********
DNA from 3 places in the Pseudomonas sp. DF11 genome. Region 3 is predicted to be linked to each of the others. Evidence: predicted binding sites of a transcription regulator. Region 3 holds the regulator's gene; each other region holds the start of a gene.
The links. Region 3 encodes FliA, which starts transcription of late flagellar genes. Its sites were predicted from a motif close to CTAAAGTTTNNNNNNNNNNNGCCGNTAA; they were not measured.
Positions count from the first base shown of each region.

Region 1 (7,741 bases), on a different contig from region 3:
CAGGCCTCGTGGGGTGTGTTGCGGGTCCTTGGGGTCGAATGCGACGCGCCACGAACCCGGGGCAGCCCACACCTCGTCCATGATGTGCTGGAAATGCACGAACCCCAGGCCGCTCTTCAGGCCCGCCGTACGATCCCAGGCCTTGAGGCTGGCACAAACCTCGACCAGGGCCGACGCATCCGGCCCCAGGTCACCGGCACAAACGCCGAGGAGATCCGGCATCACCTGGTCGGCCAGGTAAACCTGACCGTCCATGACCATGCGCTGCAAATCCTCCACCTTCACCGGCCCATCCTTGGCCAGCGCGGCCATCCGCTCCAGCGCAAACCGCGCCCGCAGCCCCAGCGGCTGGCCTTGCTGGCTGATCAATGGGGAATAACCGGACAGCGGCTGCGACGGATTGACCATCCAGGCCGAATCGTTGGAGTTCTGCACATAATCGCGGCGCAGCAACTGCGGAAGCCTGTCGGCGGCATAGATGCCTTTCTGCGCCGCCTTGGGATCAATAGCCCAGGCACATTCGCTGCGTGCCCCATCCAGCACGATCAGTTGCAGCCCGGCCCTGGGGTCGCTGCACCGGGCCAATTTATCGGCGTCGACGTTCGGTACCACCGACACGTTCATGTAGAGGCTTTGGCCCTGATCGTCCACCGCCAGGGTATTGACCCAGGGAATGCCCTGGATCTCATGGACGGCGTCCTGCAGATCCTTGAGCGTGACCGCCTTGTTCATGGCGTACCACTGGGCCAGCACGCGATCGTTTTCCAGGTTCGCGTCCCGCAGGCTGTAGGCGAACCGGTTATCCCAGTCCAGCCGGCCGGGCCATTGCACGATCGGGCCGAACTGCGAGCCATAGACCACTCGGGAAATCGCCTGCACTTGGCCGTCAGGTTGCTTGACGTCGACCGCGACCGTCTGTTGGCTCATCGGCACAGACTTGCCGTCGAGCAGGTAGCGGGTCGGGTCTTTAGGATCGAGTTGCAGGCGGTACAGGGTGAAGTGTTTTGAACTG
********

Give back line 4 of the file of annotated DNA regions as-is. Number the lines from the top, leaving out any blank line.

Region 1 (7,741 bases), on a different contig from region 3: